Is anyone really wondering why public confidence in the military’s upper echelons is declining?
R. Jordan PRESCOTT
The American armed forces, though they remain among the most respected institutions in the country, are set to be a casualty of polarization. The Reagan Foundation released its annual National Defense Survey last week and reported that trust and confidence in the military has declined by a staggering 22 points in recent years. The principal driver of diminished trust in the armed forces was their perceived politicization.
According to the survey, in 2017 some 70 percent of Americans trusted the military; in 2022, only 48 percent did. In response to new questions from the Foundation posed to uncover the basis for the decline, more than 60 percent of respondents cited the military’s “politicization.” The percentage was roughly equal across Democrats, Independents, and Republicans, and similarly uniform declines occurred in their assessment of leadership’s competence, too, including the commander-in-chief and the flag officers.
As the Department of Defense has uncovered, increasing numbers of eligible Americans are either uninterested in or outright opposed to serving in the military. Recent numbers are bleak: the Army will miss its recruitment target by 30,000 soldiers. According to the Reagan Foundation survey, among respondents aged 18 through 29, only 13 percent were highly willing to join and only 25 percent were somewhat willing. This focus on the eligible population is appropriate but, as the Department of Defense has also found, substantial portions of this cohort are already ineligible because of educational shortcomings, physical unfitness, and criminal records.
Left unexamined in analysis of declining enlistment is an underappreciated truth among servicemembers and defense observers: most recruits come from similar regions around the country and, indeed, usually from a long line of airmen, Marines, sailors, and soldiers in their family. According to the Council on Foreign Relations, the top five states for recruitment in 2018 reflected their large populations: California, Texas, Florida, Georgia, North Carolina, and New York (six were listed in the report). But when recalculated as a ratio of the eligible population, the top five were South Carolina, Florida, Hawaii, Georgia, and Alabama. Except for Hawaii, each of these states are in the Deep South and governed by entrenched conservative Republican trifectas. Brown University examined the per capita distribution of servicemembers who deployed overseas in post-9/11 wars and the same five states appeared among the top seven.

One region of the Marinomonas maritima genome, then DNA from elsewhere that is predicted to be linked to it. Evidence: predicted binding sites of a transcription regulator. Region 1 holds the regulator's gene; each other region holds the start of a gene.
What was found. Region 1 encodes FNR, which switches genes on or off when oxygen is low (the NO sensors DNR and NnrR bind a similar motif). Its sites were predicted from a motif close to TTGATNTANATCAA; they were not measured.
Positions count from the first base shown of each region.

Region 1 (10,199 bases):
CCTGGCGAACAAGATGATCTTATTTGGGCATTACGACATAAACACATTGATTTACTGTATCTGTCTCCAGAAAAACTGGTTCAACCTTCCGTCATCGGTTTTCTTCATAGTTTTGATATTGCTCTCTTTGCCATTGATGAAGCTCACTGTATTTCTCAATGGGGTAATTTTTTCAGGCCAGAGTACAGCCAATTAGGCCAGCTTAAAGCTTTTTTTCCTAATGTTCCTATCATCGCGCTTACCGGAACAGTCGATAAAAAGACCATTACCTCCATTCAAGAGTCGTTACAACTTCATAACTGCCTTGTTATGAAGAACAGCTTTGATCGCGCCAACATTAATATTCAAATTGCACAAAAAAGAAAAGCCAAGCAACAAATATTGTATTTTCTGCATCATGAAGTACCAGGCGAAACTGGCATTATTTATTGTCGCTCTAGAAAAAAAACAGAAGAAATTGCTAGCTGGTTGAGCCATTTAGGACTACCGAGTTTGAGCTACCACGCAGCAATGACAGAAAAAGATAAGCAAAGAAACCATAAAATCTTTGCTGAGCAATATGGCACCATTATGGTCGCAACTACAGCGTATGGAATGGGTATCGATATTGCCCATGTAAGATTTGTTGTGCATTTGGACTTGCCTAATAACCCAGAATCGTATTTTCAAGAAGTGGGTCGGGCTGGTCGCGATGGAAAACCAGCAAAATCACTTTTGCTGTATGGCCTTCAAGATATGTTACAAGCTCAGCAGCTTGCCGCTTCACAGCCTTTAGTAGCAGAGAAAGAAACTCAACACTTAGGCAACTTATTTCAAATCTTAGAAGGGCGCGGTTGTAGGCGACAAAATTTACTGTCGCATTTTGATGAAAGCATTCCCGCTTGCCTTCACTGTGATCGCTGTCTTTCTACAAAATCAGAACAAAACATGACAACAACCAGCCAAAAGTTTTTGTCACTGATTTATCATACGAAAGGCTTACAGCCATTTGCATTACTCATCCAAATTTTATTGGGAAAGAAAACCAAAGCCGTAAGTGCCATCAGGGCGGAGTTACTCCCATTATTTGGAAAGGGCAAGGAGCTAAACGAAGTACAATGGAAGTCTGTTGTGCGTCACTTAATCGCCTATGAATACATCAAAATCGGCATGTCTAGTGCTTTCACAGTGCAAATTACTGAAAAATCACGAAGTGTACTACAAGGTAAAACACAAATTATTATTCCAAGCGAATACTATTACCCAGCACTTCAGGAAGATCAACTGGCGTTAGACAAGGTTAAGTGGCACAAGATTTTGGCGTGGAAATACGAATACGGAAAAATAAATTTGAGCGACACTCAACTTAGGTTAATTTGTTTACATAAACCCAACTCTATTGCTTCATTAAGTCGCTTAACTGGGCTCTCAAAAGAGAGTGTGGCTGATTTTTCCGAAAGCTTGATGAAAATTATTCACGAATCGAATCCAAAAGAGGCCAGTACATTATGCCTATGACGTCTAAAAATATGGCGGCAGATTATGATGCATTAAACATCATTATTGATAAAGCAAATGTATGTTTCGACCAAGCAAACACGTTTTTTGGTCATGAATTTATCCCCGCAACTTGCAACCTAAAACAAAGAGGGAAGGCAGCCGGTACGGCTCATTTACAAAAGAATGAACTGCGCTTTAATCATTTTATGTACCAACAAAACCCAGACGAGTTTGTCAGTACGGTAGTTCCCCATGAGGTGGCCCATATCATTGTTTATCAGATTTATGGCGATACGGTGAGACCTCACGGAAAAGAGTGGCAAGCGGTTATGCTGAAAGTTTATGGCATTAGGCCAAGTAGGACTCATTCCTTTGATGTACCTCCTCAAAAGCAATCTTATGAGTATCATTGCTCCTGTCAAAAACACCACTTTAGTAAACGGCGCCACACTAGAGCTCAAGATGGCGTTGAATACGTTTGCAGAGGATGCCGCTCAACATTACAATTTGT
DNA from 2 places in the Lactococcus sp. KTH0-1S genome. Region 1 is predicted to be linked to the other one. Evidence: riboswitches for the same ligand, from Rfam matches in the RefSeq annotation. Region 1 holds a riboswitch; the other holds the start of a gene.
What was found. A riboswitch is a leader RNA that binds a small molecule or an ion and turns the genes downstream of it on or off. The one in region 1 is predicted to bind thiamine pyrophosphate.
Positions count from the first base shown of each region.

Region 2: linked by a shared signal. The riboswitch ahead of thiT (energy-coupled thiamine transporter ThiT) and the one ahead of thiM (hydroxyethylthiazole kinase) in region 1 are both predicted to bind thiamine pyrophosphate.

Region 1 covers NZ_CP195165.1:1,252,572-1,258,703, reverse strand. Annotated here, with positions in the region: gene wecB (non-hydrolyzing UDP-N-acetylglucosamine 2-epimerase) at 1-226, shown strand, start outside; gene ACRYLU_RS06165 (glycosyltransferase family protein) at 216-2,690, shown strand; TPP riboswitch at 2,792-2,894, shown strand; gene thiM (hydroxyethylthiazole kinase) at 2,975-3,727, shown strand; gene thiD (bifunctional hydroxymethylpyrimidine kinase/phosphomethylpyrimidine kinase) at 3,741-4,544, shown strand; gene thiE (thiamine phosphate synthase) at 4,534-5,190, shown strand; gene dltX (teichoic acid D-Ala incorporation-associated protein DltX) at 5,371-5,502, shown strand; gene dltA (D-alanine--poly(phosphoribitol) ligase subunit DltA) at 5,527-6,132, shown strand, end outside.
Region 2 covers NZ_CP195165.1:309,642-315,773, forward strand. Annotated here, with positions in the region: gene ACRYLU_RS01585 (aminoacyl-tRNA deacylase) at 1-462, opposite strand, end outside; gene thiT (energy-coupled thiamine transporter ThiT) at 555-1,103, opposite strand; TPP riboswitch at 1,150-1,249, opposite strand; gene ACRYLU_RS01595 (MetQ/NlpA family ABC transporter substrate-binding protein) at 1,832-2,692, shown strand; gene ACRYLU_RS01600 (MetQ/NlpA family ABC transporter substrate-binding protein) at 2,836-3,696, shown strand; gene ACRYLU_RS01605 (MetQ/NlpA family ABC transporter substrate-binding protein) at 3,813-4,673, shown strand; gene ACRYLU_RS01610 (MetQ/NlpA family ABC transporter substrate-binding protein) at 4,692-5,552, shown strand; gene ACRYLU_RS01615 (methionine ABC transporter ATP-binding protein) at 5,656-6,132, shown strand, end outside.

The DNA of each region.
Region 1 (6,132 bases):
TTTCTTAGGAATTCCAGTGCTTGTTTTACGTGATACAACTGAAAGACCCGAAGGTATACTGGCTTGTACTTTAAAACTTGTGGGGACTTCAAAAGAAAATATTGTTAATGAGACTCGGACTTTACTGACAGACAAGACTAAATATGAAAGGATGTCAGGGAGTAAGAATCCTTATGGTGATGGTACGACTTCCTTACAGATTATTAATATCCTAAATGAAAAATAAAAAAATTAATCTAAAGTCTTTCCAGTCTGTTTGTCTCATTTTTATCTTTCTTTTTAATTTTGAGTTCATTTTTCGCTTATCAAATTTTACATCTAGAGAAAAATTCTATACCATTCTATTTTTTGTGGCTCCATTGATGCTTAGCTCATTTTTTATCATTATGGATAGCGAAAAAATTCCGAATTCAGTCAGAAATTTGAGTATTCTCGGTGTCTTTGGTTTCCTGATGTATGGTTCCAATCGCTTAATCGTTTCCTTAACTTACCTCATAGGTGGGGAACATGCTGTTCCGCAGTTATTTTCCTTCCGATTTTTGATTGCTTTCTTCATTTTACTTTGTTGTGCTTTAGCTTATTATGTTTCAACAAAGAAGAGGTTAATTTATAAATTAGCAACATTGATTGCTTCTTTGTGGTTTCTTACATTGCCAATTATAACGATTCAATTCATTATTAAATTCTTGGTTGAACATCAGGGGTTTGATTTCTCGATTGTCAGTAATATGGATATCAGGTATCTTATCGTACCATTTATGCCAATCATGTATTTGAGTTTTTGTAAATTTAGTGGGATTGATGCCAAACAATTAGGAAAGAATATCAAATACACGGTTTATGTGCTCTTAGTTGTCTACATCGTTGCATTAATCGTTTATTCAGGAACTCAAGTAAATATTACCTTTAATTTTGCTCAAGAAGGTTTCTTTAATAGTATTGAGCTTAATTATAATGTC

The current predicament was, in part, inevitable given the transition from a conscription force to All Volunteer Force. Established in the wake of the Vietnam War, those self-selecting to enlist were not the members of the left who burned their draft cards and took over their college campuses or their progeny. The Americans who volunteered saw a path for educational and professional advancement as well as patriotism and fidelity to their regional culture or familial heritage. Academic studies and informal surveys have borne this out: the officer corps leans Republican and veterans have been, up to the 2020 election, generally more conservative than the general public.
Fundamentally, a hierarchical institution premised on patriotic sacrifice to the country and a strict code based on traditional values that is populated by individuals with the same inclinations, hometown, and community will be invariably self-reinforcing. Civil-military relations scholars have recognized the phenomenon and worry the military is increasingly disconnected from its civilian counterparts. More gravely, some worry the military—culturally segregated from the public it protects—may deem that public unworthy of its protection and choose to act autonomously.
In this milieu, incompetence at the presidential level left the military scrambling to exit Afghanistan, retreating in a manner evocative of the humiliating withdrawal from Saigon. How many volunteers observed all of the above and decided to choose another path? Until those who would have been volunteers are surveyed, informed commentary as to why recruitment is suffering remains mere speculation.
And is it really any wonder that there is declining trust in the armed forces, too? President Biden has denounced much of the country as “semi-fascist” and stood before the American people to declare America First conservatives a threat to democracy. Even if your parent, your spouse, your sibling, your child, or your neighbor serves or has served in the U.S. armed forces, would you trust a military led by such a commander-in-chief?